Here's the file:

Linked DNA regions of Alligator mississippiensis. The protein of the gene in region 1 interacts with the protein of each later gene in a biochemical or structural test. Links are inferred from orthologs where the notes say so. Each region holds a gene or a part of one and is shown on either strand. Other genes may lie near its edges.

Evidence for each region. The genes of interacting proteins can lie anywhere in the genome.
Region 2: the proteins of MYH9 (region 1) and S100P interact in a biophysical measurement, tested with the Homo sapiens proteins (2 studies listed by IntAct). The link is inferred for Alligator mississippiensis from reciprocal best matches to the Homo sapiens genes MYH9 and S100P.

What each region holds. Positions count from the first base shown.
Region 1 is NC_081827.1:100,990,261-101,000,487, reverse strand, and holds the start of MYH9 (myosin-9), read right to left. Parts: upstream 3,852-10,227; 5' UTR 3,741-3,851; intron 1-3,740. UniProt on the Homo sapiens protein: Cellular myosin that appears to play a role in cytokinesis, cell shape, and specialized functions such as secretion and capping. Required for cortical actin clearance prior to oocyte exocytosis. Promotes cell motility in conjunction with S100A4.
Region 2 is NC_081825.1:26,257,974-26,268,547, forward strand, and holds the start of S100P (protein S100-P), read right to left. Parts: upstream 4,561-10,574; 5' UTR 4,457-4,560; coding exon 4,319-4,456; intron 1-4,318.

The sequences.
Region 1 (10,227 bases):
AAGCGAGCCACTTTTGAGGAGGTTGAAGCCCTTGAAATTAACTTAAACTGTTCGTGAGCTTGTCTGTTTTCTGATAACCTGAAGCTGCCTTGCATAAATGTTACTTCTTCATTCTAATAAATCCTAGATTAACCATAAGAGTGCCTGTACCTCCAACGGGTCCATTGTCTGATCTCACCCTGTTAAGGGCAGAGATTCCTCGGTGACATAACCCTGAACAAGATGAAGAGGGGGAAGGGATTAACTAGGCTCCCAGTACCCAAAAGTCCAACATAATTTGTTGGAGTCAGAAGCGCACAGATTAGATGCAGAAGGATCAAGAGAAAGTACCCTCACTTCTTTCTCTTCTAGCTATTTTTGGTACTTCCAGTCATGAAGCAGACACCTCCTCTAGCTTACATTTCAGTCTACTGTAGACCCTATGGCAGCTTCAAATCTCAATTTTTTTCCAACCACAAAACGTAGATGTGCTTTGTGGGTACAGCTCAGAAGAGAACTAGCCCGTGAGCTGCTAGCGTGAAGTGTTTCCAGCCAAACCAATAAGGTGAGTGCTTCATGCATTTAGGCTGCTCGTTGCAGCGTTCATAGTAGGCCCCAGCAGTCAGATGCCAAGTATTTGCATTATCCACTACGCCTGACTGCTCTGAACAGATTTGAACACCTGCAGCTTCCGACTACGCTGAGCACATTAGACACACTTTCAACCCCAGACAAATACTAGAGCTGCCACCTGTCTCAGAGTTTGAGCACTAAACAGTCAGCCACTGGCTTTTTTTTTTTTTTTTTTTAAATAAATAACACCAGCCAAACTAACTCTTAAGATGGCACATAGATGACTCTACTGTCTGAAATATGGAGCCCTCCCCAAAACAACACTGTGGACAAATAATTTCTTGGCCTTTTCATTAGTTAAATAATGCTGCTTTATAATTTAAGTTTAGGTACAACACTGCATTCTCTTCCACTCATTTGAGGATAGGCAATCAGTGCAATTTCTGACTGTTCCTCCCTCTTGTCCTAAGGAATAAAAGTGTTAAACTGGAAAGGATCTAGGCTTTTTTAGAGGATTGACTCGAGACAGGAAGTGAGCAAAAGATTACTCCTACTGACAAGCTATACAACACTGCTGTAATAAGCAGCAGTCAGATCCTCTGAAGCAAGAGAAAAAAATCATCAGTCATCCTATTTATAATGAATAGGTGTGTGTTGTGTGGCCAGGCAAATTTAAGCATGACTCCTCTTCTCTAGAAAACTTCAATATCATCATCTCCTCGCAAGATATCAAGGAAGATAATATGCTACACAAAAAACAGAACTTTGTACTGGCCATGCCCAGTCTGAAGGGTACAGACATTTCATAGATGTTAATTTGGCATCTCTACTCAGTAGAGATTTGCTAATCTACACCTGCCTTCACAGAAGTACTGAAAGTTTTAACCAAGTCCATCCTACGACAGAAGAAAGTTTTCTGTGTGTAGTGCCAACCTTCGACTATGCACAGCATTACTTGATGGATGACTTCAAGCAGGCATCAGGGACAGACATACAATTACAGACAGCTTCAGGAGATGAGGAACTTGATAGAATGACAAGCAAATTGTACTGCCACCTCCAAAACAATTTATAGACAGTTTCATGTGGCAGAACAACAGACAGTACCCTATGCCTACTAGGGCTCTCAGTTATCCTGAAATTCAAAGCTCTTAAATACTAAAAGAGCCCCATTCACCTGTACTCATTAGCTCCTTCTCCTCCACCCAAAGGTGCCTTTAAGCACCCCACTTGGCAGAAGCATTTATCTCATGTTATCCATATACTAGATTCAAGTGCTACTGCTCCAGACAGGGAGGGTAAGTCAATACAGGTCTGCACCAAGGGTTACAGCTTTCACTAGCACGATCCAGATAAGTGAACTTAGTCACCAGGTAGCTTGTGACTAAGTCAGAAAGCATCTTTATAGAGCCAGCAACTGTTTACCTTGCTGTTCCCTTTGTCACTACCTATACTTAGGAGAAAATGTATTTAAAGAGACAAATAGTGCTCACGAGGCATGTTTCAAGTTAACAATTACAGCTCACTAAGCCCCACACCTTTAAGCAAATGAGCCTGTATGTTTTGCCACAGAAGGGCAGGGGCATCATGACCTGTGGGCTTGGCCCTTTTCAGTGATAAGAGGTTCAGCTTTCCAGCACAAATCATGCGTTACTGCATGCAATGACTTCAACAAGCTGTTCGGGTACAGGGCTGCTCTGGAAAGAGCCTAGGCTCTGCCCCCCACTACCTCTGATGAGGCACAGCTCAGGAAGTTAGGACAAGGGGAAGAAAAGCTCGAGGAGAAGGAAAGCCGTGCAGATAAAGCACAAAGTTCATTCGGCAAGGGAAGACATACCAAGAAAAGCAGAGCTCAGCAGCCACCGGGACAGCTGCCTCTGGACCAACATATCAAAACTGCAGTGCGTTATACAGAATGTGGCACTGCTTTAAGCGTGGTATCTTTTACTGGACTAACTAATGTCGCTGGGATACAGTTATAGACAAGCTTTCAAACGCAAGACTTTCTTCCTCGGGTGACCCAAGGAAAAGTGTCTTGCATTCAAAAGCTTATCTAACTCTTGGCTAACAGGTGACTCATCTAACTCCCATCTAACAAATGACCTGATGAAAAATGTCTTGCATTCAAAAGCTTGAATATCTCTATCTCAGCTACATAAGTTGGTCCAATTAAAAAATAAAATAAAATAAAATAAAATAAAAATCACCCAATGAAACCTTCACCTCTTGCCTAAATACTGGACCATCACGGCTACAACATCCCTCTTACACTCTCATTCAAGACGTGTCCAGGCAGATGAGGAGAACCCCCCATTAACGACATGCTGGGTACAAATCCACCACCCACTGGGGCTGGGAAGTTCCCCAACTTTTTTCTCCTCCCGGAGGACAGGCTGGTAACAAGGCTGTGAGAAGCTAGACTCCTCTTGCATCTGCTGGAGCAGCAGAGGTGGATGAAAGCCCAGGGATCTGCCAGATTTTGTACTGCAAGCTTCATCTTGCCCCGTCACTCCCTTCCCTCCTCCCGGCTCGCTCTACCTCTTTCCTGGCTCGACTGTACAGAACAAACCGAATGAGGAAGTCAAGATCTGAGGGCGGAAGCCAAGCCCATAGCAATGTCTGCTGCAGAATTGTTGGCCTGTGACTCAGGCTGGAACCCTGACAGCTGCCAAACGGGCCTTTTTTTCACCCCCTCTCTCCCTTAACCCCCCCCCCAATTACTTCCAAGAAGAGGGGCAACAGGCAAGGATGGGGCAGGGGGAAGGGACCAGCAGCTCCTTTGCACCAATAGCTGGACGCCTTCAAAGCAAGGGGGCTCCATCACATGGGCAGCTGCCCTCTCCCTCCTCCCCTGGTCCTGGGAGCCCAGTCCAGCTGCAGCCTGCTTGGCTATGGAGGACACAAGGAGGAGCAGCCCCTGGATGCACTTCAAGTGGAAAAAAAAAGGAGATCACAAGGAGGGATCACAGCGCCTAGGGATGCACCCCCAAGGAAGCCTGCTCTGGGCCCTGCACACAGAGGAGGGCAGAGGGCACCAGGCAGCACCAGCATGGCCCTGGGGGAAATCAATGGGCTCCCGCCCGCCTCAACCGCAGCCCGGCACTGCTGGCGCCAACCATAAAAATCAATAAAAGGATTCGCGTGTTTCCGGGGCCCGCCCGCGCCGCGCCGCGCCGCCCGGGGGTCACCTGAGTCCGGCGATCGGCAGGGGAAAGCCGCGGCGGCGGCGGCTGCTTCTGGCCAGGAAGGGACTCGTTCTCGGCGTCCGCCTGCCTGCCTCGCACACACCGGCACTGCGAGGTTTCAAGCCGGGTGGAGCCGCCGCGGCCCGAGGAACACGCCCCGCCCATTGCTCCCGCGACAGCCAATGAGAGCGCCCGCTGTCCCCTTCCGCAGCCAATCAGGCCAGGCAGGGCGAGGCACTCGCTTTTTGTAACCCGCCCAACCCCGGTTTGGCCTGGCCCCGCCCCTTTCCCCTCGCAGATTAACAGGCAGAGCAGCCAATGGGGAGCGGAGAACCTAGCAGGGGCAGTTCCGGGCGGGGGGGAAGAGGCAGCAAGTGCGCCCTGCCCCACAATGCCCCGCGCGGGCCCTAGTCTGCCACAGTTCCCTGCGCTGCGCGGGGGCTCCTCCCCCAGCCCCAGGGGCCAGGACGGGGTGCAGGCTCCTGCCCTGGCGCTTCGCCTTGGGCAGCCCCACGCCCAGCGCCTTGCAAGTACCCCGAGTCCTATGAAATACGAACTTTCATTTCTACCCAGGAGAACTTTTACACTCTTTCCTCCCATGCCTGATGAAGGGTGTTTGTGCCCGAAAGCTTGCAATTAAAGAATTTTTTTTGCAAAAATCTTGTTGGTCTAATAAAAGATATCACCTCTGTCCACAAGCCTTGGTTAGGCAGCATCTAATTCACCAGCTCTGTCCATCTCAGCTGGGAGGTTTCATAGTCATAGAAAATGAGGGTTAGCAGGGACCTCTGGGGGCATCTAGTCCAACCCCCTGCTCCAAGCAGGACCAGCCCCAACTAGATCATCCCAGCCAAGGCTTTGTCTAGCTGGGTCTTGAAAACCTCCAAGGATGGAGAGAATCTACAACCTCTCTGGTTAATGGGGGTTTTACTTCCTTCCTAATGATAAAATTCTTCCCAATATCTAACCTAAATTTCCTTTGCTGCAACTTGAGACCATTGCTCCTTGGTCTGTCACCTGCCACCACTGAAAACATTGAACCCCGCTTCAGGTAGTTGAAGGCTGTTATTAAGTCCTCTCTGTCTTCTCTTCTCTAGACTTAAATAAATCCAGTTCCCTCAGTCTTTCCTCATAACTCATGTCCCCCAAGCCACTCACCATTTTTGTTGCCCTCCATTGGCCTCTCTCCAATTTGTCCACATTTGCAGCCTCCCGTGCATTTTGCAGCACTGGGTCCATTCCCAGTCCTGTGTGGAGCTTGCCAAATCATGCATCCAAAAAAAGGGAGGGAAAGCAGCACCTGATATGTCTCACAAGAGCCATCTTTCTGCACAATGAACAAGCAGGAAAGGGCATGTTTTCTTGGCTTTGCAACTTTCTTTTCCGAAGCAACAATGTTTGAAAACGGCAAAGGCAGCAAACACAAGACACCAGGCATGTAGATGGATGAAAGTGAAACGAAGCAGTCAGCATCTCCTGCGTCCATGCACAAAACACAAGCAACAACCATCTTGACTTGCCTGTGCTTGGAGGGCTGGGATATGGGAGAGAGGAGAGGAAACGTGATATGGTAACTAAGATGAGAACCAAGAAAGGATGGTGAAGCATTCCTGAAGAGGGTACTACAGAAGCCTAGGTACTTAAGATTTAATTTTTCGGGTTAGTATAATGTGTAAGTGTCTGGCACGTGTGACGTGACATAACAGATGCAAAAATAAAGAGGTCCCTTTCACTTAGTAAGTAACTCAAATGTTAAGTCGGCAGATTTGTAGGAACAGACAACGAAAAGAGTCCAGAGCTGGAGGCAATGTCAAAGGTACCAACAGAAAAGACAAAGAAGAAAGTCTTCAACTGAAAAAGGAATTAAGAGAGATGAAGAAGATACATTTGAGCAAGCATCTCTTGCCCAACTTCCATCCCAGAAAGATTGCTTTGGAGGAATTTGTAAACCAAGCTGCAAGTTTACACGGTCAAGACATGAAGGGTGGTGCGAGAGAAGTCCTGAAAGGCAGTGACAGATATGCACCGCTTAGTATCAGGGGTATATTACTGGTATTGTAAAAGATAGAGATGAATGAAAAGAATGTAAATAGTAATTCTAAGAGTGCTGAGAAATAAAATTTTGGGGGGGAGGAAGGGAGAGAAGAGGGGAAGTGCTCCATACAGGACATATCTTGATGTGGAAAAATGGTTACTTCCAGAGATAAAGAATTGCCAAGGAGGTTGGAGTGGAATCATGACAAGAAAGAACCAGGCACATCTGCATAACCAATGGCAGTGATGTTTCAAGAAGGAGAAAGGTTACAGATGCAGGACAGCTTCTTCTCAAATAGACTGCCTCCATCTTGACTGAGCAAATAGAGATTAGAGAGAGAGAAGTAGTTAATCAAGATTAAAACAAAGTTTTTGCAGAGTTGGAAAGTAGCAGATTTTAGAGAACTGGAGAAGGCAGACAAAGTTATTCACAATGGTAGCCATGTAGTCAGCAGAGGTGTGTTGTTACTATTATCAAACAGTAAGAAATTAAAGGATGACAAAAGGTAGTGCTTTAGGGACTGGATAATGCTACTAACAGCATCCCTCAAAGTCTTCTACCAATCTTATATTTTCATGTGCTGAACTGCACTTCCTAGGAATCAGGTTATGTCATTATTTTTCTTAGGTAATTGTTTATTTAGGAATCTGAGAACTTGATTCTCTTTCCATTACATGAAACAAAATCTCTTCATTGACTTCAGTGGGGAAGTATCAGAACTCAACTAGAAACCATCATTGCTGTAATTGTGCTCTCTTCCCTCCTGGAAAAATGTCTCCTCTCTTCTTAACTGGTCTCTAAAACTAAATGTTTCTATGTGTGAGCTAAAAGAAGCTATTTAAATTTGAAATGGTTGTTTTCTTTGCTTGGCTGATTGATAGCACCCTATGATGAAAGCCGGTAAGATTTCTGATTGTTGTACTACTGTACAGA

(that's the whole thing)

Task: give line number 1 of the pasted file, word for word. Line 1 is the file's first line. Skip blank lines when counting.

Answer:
Linked DNA regions of Alligator mississippiensis. The protein of the gene in region 1 interacts with the protein of each later gene in a biochemical or structural test. Links are inferred from orthologs where the notes say so. Each region holds a gene or a part of one and is shown on either strand. Other genes may lie near its edges.